The Reemergence of a Modern Master

By Reviewed by Anthony Cuda
Sunday, April 29, 2007


By Zbigniew Herbert

Translated from the Polish and edited by Alissa Valles

Ecco. 600 pp. $34.95

For over three decades, many American poets have recognized Polish-born Zbigniew Herbert as one of the most innovative, penetrating and original poets of the post-WWII era. But with much of his work untranslated or out of print, he has remained a secret pleasure, overshadowed by the acclaim of his compatriot, Nobel Laureate Czeslaw Milosz. Now after years of copyright quarrels and delays, the new, gorgeously bound Collected Poems, 1956-1998 promises to prove him not merely the best Polish writer in recent memory but one of the most impressive poets of the later 20th century.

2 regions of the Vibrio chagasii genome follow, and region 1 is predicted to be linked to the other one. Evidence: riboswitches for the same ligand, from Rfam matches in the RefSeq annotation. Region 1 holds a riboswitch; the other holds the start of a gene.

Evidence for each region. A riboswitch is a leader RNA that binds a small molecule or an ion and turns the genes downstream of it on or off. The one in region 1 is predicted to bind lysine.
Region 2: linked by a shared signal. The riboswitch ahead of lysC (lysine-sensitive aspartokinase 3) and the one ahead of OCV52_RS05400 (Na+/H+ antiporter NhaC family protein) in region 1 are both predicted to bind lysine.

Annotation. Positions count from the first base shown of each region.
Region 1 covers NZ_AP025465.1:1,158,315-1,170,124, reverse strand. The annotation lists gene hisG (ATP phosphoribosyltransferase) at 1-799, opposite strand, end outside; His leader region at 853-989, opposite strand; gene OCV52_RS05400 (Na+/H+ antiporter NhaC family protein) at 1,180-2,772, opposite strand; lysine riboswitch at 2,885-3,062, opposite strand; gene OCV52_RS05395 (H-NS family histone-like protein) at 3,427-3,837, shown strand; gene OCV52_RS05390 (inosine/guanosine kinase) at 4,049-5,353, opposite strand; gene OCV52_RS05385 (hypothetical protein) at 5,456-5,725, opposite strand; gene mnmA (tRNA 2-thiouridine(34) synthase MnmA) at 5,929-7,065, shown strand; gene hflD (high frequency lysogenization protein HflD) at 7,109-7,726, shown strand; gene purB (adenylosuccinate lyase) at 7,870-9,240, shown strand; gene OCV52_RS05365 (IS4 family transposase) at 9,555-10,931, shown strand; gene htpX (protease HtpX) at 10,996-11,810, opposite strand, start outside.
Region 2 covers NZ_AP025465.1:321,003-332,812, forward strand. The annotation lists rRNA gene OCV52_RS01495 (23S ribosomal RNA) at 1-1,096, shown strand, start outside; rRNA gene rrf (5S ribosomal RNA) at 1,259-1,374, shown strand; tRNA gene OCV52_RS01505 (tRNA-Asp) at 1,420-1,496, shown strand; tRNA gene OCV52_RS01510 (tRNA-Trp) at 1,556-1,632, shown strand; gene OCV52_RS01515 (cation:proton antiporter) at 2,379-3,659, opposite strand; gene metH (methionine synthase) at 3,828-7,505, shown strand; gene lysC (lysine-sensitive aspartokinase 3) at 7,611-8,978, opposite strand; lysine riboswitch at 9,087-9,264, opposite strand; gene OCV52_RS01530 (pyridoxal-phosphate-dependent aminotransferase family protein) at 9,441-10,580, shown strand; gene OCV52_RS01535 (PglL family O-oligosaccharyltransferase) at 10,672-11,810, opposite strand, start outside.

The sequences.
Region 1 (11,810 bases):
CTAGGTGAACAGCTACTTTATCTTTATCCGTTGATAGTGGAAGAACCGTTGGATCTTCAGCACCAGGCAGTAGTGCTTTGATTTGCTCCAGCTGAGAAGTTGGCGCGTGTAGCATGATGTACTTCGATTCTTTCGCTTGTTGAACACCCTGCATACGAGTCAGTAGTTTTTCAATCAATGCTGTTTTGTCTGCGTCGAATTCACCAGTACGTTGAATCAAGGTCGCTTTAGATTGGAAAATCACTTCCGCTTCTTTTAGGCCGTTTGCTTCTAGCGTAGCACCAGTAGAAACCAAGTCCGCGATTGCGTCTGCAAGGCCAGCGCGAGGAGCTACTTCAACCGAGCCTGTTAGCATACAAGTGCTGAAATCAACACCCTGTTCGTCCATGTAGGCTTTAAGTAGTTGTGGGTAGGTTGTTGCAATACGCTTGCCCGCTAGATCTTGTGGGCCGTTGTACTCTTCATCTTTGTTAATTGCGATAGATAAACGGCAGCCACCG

In a 1984 interview, Herbert discussed what distinguishes him from contemporaries like Milosz: "Writing -- and in this I disagree with everybody -- must teach men soberness," he said, adding emphatically: "to be awake." For Herbert, who knew along with Goya that the sleep of reason produces monsters and tyranny, "to be awake" means to refuse the witchcraft of reduction and rhetoric and to seek instead the beguiling magic of the mundane and close to hand:

The pebble

is a perfect creature

equal to itself

mindful of its limits. . . .

I feel a heavy remorse

when I hold it in my hand

CONTINUED     1                 >

© 2007 The Washington Post Company